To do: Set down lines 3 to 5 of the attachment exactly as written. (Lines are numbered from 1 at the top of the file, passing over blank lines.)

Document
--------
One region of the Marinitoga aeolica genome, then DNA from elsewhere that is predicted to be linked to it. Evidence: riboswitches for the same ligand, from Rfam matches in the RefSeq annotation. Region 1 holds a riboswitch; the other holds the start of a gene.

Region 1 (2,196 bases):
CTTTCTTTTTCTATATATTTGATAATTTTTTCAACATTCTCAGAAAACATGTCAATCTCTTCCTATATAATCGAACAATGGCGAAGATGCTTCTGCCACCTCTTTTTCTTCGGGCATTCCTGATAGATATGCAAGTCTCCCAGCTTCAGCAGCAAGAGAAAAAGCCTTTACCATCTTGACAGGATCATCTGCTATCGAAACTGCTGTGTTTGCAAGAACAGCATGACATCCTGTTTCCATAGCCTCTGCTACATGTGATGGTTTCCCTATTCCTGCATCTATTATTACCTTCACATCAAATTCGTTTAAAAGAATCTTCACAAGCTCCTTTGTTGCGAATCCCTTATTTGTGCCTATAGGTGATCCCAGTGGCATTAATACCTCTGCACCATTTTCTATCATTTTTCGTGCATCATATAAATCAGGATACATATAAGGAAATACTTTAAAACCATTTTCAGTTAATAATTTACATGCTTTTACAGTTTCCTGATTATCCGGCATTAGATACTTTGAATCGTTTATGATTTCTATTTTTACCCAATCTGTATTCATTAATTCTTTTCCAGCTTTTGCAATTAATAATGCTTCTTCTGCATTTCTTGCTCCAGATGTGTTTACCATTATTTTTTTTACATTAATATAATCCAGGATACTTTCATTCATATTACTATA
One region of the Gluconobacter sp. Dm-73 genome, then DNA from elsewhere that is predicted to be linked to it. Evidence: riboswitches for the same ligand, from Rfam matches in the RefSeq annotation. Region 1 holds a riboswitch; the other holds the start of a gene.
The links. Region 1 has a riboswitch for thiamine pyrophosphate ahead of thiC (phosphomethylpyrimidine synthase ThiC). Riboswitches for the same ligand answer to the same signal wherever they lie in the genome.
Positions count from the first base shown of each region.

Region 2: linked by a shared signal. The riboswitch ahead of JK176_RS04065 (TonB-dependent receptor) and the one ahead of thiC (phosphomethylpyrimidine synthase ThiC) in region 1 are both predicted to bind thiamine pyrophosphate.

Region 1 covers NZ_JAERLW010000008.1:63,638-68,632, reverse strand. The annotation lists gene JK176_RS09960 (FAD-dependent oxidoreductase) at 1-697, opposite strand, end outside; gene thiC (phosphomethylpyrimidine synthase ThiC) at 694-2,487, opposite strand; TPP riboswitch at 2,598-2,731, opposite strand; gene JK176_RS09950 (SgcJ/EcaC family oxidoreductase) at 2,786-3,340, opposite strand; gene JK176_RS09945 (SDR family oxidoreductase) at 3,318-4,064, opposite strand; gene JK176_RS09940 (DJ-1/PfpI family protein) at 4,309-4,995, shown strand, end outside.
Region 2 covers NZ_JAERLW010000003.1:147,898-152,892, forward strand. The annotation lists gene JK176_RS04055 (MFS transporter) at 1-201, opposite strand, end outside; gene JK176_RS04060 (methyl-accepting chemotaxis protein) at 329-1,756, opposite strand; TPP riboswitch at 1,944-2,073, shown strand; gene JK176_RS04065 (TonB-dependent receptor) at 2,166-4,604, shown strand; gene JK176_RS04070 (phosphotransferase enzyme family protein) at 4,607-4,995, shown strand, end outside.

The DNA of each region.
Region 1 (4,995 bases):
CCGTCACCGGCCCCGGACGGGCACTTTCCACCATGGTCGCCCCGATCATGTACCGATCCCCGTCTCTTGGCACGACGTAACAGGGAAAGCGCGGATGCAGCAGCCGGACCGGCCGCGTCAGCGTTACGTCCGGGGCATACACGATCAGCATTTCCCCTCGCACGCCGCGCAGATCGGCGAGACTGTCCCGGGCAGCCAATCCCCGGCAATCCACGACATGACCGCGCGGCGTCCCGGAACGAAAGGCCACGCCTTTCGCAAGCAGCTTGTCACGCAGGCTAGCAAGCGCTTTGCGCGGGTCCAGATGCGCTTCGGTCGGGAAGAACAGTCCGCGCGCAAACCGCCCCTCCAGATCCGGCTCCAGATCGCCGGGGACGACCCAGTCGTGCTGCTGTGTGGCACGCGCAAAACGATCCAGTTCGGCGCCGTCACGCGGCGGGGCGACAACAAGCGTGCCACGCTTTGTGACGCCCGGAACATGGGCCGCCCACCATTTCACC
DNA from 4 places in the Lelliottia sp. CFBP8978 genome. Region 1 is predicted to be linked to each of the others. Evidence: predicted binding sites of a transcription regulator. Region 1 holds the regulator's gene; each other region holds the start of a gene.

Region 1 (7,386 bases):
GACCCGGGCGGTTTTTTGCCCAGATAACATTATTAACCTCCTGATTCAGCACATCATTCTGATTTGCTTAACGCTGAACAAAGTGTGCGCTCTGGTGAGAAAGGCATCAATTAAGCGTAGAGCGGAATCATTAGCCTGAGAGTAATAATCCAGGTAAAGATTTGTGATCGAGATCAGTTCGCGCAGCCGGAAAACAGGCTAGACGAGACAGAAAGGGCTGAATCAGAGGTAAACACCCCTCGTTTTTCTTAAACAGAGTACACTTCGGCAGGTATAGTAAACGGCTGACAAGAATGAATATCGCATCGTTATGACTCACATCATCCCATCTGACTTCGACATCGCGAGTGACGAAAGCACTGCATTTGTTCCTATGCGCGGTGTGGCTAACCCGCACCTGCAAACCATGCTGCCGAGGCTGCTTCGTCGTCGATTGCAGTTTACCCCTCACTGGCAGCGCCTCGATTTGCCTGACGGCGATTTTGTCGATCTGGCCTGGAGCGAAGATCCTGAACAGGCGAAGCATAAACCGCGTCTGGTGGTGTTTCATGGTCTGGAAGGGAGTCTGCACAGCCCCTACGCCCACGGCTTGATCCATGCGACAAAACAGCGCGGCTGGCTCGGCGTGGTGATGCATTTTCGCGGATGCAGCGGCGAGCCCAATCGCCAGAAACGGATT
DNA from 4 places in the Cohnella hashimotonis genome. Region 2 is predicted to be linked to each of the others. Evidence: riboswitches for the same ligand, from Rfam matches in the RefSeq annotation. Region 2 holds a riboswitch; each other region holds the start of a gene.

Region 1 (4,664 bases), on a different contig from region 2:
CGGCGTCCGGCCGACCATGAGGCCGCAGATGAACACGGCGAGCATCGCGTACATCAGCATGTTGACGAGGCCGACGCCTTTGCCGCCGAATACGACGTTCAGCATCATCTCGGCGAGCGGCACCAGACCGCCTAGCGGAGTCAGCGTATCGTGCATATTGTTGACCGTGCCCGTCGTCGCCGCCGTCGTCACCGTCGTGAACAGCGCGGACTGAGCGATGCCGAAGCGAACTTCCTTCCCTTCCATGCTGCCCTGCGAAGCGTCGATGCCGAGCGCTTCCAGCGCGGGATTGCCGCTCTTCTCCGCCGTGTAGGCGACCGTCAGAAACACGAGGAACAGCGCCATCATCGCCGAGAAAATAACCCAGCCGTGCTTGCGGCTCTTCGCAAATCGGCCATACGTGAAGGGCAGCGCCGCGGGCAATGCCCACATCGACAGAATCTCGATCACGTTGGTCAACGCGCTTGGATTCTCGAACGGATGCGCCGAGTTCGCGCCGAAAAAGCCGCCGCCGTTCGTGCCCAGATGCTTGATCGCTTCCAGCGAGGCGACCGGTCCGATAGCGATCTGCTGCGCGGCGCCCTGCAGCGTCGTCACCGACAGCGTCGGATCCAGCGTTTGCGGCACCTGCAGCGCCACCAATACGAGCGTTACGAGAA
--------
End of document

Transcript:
CTTTCTTTTTCTATATATTTGATAATTTTTTCAACATTCTCAGAAAACATGTCAATCTCTTCCTATATAATCGAACAATGGCGAAGATGCTTCTGCCACCTCTTTTTCTTCGGGCATTCCTGATAGATATGCAAGTCTCCCAGCTTCAGCAGCAAGAGAAAAAGCCTTTACCATCTTGACAGGATCATCTGCTATCGAAACTGCTGTGTTTGCAAGAACAGCATGACATCCTGTTTCCATAGCCTCTGCTACATGTGATGGTTTCCCTATTCCTGCATCTATTATTACCTTCACATCAAATTCGTTTAAAAGAATCTTCACAAGCTCCTTTGTTGCGAATCCCTTATTTGTGCCTATAGGTGATCCCAGTGGCATTAATACCTCTGCACCATTTTCTATCATTTTTCGTGCATCATATAAATCAGGATACATATAAGGAAATACTTTAAAACCATTTTCAGTTAATAATTTACATGCTTTTACAGTTTCCTGATTATCCGGCATTAGATACTTTGAATCGTTTATGATTTCTATTTTTACCCAATCTGTATTCATTAATTCTTTTCCAGCTTTTGCAATTAATAATGCTTCTTCTGCATTTCTTGCTCCAGATGTGTTTACCATTATTTTTTTTACATTAATATAATCCAGGATACTTTCATTCATATTACTATA
One region of the Gluconobacter sp. Dm-73 genome, then DNA from elsewhere that is predicted to be linked to it. Evidence: riboswitches for the same ligand, from Rfam matches in the RefSeq annotation. Region 1 holds a riboswitch; the other holds the start of a gene.
The links. Region 1 has a riboswitch for thiamine pyrophosphate ahead of thiC (phosphomethylpyrimidine synthase ThiC). Riboswitches for the same ligand answer to the same signal wherever they lie in the genome.